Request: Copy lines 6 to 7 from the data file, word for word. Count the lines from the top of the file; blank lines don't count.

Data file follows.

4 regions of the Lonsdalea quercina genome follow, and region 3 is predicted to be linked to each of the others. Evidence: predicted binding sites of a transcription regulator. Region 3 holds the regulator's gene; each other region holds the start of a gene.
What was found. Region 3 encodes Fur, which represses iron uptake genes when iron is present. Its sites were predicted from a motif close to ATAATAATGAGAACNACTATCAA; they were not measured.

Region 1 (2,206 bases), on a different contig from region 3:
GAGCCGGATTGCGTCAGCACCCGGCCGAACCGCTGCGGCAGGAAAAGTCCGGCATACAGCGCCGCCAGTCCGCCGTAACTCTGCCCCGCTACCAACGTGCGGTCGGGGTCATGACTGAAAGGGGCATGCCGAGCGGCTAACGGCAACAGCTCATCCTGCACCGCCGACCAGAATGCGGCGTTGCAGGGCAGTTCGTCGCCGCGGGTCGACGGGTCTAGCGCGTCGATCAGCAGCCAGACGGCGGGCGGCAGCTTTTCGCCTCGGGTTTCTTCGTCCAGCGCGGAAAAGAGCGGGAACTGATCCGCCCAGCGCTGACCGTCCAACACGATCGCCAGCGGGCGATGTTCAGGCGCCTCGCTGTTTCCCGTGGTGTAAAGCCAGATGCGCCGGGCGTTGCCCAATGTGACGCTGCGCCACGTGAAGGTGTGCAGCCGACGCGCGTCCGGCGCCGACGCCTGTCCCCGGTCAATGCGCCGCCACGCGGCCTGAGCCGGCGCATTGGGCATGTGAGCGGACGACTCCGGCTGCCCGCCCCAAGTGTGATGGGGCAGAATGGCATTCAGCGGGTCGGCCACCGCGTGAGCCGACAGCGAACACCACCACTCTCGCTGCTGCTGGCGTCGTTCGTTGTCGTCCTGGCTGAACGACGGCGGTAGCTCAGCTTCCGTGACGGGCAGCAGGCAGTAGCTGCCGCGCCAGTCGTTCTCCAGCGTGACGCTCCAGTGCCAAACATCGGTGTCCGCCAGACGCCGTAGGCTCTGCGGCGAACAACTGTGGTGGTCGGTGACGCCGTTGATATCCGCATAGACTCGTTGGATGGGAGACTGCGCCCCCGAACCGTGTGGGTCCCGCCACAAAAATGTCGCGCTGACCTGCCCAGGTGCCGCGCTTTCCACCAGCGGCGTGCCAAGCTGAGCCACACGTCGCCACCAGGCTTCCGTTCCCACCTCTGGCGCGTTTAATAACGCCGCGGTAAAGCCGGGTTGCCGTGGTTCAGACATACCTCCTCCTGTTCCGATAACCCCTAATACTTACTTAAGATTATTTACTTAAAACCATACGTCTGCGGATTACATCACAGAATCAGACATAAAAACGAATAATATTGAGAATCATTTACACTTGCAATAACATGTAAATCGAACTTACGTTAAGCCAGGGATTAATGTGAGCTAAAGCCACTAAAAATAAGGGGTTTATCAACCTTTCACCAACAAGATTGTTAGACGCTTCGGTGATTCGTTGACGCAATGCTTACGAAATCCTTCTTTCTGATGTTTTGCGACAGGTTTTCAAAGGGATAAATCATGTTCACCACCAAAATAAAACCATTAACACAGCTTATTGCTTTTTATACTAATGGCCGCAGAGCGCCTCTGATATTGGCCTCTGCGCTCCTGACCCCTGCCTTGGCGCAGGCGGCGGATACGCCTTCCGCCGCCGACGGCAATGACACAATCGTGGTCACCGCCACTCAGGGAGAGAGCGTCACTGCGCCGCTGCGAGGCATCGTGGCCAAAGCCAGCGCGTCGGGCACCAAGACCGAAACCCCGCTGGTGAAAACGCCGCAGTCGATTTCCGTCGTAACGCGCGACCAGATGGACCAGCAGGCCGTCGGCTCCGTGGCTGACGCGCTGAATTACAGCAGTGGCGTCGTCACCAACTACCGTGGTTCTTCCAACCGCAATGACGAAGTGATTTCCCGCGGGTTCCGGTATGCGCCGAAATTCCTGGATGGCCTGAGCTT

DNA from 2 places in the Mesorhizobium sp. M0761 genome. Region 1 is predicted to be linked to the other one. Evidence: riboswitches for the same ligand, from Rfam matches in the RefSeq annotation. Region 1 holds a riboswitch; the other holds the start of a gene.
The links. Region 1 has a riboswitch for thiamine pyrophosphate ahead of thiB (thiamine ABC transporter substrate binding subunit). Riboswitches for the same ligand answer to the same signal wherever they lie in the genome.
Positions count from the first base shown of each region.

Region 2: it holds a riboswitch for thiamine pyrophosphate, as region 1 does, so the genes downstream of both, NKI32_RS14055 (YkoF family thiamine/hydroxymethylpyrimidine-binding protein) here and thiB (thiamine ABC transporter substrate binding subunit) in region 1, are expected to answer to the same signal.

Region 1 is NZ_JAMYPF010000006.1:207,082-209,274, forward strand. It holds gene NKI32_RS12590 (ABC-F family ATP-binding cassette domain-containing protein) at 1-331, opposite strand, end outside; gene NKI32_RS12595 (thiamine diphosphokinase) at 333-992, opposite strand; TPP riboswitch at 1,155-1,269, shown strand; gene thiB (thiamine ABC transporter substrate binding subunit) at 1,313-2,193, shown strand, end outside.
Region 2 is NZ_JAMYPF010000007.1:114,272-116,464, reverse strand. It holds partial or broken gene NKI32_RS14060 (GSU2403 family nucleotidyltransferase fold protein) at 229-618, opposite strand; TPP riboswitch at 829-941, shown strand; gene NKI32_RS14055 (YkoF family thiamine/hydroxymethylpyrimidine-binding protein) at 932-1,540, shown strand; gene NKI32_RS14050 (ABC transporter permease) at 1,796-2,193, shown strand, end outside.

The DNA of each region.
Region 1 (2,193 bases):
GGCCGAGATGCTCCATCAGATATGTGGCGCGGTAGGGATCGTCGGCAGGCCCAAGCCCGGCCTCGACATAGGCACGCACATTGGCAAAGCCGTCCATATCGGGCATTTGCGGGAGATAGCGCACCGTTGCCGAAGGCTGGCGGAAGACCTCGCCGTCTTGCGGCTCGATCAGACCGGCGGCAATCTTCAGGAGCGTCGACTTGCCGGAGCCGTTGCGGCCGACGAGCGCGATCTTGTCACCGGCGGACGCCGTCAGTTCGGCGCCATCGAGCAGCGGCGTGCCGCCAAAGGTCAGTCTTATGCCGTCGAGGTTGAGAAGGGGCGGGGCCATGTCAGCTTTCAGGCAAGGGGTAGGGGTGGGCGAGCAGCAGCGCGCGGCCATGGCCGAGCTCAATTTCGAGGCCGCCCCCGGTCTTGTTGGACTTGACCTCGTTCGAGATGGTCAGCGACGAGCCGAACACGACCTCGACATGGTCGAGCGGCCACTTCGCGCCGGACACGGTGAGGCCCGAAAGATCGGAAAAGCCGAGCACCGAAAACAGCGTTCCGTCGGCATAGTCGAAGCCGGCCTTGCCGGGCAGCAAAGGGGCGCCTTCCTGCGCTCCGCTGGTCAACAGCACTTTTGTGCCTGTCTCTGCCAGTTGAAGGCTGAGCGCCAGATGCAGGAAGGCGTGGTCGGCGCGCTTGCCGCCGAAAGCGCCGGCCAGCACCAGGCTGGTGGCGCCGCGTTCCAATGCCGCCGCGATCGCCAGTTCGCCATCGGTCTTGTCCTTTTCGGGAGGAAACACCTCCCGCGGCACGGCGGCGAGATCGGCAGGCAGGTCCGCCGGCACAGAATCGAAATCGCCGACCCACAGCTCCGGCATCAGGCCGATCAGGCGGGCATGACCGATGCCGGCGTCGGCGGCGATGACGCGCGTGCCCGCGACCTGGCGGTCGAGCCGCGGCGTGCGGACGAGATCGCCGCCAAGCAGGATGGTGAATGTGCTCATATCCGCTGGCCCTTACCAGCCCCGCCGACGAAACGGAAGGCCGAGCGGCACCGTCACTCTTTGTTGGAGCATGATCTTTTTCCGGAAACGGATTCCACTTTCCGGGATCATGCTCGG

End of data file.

The links. Region 1 has a riboswitch for thiamine pyrophosphate ahead of thiB (thiamine ABC transporter substrate binding subunit). Riboswitches for the same ligand answer to the same signal wherever they lie in the genome.
Positions count from the first base shown of each region.